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GRAND RAPIDS, Mich. (WOOD) — After building snow for the last three weeks, a four-day thaw decimated the snowpack across Lower Michigan.
There’s nothing that will melt snow faster than record warm temperatures and heavy rain. Highs on Thursday were warm enough to claim new record highs in Grand Rapids, Kalamazoo, Muskegon through Northern Lower Michigan and even as far north as Sault St. Marie.
Grand Rapids recorded nearly a half of an inch of rain with a record set in Muskegon at 0.85.” Prior to this thaw, we had built up a nice base of 9 inches in Grand Rapids and Kalamazoo, with fifteen in Muskegon. That’s all gone.
Below is what is left behind. Looking at the trail reports, there is hard-packed snow on some of the trails near Cadillac and Kalkaska, but groomers would like riders to stay off to keep the base so what little snow falls over them can help reestablish them.
Even though the ski resorts lost some of their base, it was thick enough to endure the thaw and with Arctic air settling in once again, they will be able to make additional snow if need be.
If you are willing to truck the sleds to the shores of Lake Superior and ride from M-28 to the north, you will find “fair” to “good” trails. That is what is being reported in Pine Stump to Grand Marais, with three to four feet up there. McMillan to Paradise has a good 15 to 20 inches reported.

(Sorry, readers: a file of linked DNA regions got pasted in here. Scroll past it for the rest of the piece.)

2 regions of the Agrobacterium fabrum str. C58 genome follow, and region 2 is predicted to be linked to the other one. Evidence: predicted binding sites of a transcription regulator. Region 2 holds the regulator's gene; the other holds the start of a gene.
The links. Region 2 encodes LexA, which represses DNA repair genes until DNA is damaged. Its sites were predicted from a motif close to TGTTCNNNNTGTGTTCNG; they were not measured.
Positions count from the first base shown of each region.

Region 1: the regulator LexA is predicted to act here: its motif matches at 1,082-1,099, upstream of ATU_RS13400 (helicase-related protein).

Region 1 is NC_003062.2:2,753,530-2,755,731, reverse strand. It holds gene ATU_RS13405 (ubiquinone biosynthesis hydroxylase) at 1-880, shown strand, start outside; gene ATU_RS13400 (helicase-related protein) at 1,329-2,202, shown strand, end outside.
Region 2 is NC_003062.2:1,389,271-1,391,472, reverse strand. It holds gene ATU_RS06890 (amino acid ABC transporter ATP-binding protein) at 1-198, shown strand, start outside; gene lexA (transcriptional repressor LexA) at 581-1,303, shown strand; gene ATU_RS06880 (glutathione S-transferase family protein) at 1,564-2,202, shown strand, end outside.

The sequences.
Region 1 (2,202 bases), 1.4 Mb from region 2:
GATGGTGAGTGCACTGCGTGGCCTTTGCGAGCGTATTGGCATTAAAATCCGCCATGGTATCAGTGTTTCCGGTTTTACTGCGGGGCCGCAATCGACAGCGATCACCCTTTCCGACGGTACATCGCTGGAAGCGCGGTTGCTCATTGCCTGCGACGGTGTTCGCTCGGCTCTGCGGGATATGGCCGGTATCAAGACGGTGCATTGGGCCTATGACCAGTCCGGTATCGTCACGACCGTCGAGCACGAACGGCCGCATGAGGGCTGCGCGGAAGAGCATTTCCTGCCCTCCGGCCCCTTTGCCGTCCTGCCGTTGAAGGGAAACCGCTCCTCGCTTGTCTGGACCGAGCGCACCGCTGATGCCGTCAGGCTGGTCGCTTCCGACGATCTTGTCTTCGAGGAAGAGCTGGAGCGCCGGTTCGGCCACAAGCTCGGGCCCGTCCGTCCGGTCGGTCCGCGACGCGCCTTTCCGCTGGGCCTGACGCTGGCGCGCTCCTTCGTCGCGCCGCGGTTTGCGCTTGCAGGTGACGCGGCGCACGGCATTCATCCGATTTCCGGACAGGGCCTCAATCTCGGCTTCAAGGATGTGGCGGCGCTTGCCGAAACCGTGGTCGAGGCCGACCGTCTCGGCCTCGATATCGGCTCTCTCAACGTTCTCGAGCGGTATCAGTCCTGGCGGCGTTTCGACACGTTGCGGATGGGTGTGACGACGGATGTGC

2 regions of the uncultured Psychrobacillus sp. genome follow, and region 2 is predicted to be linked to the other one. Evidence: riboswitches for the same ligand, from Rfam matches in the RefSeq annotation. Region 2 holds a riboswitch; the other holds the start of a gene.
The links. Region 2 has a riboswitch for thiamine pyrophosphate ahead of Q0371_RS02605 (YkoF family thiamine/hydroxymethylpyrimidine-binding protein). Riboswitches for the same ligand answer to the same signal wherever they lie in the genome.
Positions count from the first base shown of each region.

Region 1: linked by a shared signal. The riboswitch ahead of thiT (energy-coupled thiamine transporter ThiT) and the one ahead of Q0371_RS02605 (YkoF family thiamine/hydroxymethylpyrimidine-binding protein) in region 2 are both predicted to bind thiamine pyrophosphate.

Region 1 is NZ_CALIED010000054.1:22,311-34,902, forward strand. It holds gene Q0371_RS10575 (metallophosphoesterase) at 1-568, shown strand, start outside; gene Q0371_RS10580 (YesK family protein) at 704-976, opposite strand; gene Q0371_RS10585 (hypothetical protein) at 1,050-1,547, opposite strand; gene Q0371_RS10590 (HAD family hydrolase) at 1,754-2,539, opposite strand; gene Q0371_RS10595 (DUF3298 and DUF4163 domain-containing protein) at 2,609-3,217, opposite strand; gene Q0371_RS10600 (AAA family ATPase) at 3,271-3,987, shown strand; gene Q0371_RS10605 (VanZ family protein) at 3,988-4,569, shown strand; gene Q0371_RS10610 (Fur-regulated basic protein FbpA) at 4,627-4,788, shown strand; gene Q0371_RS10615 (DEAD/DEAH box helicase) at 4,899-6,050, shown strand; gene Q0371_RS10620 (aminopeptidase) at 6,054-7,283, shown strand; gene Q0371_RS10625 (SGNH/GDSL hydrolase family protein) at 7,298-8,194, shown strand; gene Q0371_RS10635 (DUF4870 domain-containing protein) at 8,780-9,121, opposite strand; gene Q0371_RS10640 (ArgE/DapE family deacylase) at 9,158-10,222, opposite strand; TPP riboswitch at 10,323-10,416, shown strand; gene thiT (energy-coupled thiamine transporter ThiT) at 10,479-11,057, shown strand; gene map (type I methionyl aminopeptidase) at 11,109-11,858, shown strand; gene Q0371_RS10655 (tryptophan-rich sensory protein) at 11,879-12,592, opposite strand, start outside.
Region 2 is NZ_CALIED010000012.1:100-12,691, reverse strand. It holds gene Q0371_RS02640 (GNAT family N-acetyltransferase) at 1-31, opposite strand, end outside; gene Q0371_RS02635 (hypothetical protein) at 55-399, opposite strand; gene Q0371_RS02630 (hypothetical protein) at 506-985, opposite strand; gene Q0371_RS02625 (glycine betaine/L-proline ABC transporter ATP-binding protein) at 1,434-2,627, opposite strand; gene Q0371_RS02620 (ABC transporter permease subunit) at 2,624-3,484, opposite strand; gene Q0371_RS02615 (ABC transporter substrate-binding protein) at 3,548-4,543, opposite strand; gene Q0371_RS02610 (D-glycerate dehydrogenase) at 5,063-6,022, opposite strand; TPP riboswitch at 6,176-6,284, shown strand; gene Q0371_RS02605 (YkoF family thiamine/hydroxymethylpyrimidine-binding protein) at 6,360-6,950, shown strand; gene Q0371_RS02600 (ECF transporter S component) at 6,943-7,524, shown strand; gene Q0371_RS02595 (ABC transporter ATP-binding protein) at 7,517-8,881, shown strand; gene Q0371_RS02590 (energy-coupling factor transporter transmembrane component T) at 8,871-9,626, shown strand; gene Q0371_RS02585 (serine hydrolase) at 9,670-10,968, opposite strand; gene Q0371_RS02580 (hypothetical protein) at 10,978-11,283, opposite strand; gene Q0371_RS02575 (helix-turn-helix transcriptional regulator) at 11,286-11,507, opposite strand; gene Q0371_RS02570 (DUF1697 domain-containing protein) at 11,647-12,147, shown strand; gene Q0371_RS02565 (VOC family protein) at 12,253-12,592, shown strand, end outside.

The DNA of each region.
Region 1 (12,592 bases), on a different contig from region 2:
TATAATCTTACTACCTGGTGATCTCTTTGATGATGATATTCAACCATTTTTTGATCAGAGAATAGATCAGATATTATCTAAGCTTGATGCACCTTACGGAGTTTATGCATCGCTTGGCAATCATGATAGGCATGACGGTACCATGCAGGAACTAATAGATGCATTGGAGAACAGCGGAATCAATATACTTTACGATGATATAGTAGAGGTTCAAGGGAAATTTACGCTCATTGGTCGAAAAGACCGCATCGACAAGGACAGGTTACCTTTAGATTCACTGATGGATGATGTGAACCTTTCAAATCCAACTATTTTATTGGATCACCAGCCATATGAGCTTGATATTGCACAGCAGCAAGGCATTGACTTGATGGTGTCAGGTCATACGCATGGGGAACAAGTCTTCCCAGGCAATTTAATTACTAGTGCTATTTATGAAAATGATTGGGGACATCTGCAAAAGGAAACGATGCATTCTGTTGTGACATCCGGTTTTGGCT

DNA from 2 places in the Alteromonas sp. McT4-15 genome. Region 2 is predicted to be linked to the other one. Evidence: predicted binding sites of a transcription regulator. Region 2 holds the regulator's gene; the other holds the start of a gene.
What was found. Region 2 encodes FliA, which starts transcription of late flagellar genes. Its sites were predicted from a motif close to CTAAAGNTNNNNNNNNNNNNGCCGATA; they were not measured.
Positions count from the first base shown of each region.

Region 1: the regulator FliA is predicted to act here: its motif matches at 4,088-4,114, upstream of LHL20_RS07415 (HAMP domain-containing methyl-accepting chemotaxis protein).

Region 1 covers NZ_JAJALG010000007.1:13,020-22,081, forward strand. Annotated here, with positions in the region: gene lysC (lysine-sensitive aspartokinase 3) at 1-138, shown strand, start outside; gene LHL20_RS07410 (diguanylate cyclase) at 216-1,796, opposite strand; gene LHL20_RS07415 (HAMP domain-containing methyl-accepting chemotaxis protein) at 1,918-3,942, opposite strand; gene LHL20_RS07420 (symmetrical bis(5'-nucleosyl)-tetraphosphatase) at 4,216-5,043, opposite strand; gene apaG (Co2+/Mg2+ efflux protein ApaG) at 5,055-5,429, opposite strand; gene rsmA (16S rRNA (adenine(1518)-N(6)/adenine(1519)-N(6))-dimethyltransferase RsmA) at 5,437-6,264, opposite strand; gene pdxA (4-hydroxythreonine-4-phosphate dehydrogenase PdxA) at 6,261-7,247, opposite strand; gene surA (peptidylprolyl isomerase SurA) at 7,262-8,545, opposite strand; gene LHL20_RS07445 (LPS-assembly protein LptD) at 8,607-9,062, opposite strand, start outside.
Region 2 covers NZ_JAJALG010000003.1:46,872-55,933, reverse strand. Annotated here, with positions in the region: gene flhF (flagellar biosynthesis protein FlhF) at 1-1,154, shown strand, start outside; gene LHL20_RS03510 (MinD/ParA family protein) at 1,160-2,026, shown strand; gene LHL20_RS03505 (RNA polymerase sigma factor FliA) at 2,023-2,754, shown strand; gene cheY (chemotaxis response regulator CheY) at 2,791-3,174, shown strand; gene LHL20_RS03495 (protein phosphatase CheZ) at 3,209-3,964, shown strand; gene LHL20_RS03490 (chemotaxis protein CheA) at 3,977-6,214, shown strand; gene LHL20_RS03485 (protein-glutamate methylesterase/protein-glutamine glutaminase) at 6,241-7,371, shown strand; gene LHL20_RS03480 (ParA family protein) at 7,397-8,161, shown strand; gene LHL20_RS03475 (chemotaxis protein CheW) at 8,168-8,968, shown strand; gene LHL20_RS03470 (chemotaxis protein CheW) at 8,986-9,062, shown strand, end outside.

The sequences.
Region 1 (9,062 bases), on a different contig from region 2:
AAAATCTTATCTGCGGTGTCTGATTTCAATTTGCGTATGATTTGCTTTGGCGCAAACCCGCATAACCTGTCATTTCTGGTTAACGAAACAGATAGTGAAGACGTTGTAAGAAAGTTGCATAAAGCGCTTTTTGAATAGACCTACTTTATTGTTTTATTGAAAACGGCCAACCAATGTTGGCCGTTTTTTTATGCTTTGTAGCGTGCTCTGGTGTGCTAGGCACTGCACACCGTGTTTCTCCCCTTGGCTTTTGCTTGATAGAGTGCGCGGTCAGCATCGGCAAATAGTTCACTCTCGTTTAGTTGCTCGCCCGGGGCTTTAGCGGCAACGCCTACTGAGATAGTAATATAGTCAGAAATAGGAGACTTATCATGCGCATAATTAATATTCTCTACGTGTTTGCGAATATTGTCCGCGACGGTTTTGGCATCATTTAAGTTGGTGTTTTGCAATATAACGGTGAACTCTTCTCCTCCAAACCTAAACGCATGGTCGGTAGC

Mother nature will help the cause a bit this weekend, but most of the lake effect will be fairly tame — but a little is better than nothing.
If you do plan on skiing or heading to the U.P. to snowmobile, temperatures will be ideal and fortunately not as cold as last weekend.
A clipper will aid this weekend’s lake-effect snow come Sunday night and Monday with more lake effect continuing through Tuesday. At this juncture, I don’t know if it will be enough to get the trails back to riding condition across lower Michigan. The Northwest snow belts have the best chance of that. Fingers crossed for the ones in Allegan and Van Buren counties with a possible 6- to 10-inch forecast there.
Whatever snow does fall will remain on the ground this week.
Unfortunately for the medium range outlook, my tone will be a bit somber. If you happened to catch Storm Team 8’s winter forecast projection, we mention that in weak to moderate La Nina winters, you start out cold and then there is typically a strong January (mid-winter) thaw. Once we get beyond this week, that is what appears will loom ahead of us for the second half of January.
I understand this prognostication is not what snow enthusiasts want to hear, but a winter thaw more often than not does occur during a Michigan winter. I like to end this report with an optimistic tone, so with that being said, weak to moderate La Nina winters typically return to cold during February and linger through much of March.
Matt Kirkwood’s Snow Conditions Report is sponsored by Harvey Automotive.